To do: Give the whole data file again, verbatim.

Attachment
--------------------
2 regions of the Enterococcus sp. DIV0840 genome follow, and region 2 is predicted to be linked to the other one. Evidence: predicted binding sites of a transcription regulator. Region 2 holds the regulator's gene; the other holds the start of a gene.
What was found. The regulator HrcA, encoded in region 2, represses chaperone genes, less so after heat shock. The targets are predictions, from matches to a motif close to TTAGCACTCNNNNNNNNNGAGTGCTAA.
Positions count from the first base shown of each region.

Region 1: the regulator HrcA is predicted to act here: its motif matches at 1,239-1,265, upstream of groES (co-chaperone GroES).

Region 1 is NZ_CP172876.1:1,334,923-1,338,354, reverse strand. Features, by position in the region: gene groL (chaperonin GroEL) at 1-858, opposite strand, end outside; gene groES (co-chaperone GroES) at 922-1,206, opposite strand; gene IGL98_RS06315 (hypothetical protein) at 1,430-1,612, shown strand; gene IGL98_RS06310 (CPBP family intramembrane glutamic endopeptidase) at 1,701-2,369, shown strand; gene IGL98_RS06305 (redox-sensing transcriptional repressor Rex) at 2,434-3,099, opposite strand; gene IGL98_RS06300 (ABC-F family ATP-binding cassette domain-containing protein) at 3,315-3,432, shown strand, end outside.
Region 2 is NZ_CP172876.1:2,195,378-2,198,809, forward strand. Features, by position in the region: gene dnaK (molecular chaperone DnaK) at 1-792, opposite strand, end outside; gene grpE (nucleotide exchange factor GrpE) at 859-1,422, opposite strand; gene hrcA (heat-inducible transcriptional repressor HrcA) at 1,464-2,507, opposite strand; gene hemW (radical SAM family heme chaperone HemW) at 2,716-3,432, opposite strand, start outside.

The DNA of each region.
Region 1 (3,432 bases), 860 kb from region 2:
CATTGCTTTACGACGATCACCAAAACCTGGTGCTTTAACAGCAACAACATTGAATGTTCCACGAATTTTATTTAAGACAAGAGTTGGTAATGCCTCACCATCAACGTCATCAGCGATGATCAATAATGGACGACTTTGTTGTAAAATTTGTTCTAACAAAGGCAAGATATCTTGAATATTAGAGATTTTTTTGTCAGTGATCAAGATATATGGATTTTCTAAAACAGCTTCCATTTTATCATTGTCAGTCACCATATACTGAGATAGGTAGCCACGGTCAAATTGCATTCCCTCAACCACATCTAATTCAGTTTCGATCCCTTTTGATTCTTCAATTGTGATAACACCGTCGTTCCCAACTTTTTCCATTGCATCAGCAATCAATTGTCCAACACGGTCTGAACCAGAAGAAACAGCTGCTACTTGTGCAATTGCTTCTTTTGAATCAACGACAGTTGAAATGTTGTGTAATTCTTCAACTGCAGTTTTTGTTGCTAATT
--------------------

2 regions of the Enterococcus sp. DIV0840 genome follow, and region 2 is predicted to be linked to the other one. Evidence: predicted binding sites of a transcription regulator. Region 2 holds the regulator's gene; the other holds the start of a gene.
What was found. The regulator HrcA, encoded in region 2, represses chaperone genes, less so after heat shock. The targets are predictions, from matches to a motif close to TTAGCACTCNNNNNNNNNGAGTGCTAA.
Positions count from the first base shown of each region.

Region 1: the regulator HrcA is predicted to act here: its motif matches at 1,239-1,265, upstream of groES (co-chaperone GroES).

Region 1 is NZ_CP172876.1:1,334,923-1,338,354, reverse strand. Features, by position in the region: gene groL (chaperonin GroEL) at 1-858, opposite strand, end outside; gene groES (co-chaperone GroES) at 922-1,206, opposite strand; gene IGL98_RS06315 (hypothetical protein) at 1,430-1,612, shown strand; gene IGL98_RS06310 (CPBP family intramembrane glutamic endopeptidase) at 1,701-2,369, shown strand; gene IGL98_RS06305 (redox-sensing transcriptional repressor Rex) at 2,434-3,099, opposite strand; gene IGL98_RS06300 (ABC-F family ATP-binding cassette domain-containing protein) at 3,315-3,432, shown strand, end outside.
Region 2 is NZ_CP172876.1:2,195,378-2,198,809, forward strand. Features, by position in the region: gene dnaK (molecular chaperone DnaK) at 1-792, opposite strand, end outside; gene grpE (nucleotide exchange factor GrpE) at 859-1,422, opposite strand; gene hrcA (heat-inducible transcriptional repressor HrcA) at 1,464-2,507, opposite strand; gene hemW (radical SAM family heme chaperone HemW) at 2,716-3,432, opposite strand, start outside.

The DNA of each region.
Region 1 (3,432 bases), 860 kb from region 2:
CATTGCTTTACGACGATCACCAAAACCTGGTGCTTTAACAGCAACAACATTGAATGTTCCACGAATTTTATTTAAGACAAGAGTTGGTAATGCCTCACCATCAACGTCATCAGCGATGATCAATAATGGACGACTTTGTTGTAAAATTTGTTCTAACAAAGGCAAGATATCTTGAATATTAGAGATTTTTTTGTCAGTGATCAAGATATATGGATTTTCTAAAACAGCTTCCATTTTATCATTGTCAGTCACCATATACTGAGATAGGTAGCCACGGTCAAATTGCATTCCCTCAACCACATCTAATTCAGTTTCGATCCCTTTTGATTCTTCAATTGTGATAACACCGTCGTTCCCAACTTTTTCCATTGCATCAGCAATCAATTGTCCAACACGGTCTGAACCAGAAGAAACAGCTGCTACTTGTGCAATTGCTTCTTTTGAATCAACGACAGTTGAAATGTTGTGTAATTCTTCAACTGCAGTTTTTGTTGCTAATT